Thursday, August 23, 2012
August 23 is the feast of St. Rose of Lima, virgin, the first canonized saint of the New World.
Isabella Flores de Oliva was the seventh of eleven children born to Spanish immigrants on the feast of Pentecost 1586 in Lima, Peru. She became known as Rosa when an Indian maid declared her to be as beautiful as a rose. She also took the Confirmation name of Rosa.
She was pious from an early age. At age five, she built a small chapel for herself in the family garden. When she made her first confession, she obtained permission from her confessor to make a vow of virginity.
Rose had a strong devotion for Jesus and His Holy Mother and spent long hours praying before the Blessed Sacrament. With St. Catherine of Siena as her model, Rose fasted three times a week and offered up severe penances. As a result of her exterior mortification, she had interior mystical experiences as well as long periods of darkness and desolation. For fifteen years, she went through the "dark night of the soul."
Rose worked hard to support her poor parents (by embroidering, gardening, and selling flowers from the family garden) and she humbly obeyed them, except when they tried to get her to marry. That she would not do. For ten years, she fought them on this issue as she had secretly taken a vow of virginity, which she was determined to keep. She sabotaged her parents' plans to arrange a marriage by making herself physically unattractive. She cut off her beautiful hair and destroyed her complexion by rubbing her face with pepper to bring on blisters and blotches.
At age 20, Rose joined the Third Order of St. Dominic and and thereafter increased her penances as well as her good works. She moved into a small hut in her parents' garden and served the poor and the sick in a makeshift infirmary. Our Lord frequently manifested Himself to her, filling her heart with peace and joy, leaving her in ecstasy for hours. In her last long, painful sickness, this heroic young woman prayed: "Lord, increase my sufferings, and with them increase Your love in my heart." Rose died of a fever and paralysis at age 31. She was canonized in 1671 by Pope Clement X and became the first American saint.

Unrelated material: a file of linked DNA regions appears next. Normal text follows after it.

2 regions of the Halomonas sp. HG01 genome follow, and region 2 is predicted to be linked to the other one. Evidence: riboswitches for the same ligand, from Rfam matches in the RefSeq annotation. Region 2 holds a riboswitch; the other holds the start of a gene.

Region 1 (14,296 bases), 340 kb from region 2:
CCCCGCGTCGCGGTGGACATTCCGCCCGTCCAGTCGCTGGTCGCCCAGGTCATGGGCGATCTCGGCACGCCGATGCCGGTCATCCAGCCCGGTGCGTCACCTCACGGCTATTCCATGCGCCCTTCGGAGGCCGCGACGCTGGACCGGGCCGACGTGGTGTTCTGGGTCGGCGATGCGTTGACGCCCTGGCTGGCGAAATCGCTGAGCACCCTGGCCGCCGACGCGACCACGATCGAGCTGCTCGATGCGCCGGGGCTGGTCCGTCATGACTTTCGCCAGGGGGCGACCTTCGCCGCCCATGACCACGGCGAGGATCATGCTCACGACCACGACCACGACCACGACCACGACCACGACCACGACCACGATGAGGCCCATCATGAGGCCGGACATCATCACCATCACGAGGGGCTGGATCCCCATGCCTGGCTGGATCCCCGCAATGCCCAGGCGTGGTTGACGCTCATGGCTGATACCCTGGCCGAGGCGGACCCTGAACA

St. Rose is the patron of: the Americas; Central America; embroiderers; florists; gardeners; India; Latin America; needle workers; New World; people ridiculed for their piety; Peru; Phillipines; diocese of Santa Rosa, California; South America; vanity; Villareal Samar, Phillipines; West Indies.
“Apart from the cross, there is no other ladder by which we may get to heaven.”
“When we serve the poor and the sick we serve Jesus. We must not fail to help our neighbors, because in them we serve Jesus.”
“Would that mortal men might know how wonderful is divine grace, how beautiful, how precious; what riches are hidden therein, what treasures, what joys, what delights. If they but knew, surely they would direct their energy with all care and diligence to procuring sufferings and afflictions for themselves. Instead of good fortune all men everywhere would seek out troubles, illness and suffering that they might obtain the inestimable treasure of grace. This is the final profit to be gained from patient endurance. No one would complain about the cross or about hardships coming seemingly by chance upon him, if he realized in what balance they are weighed before being distributed to men.”
Prayers to St. Rose of Lima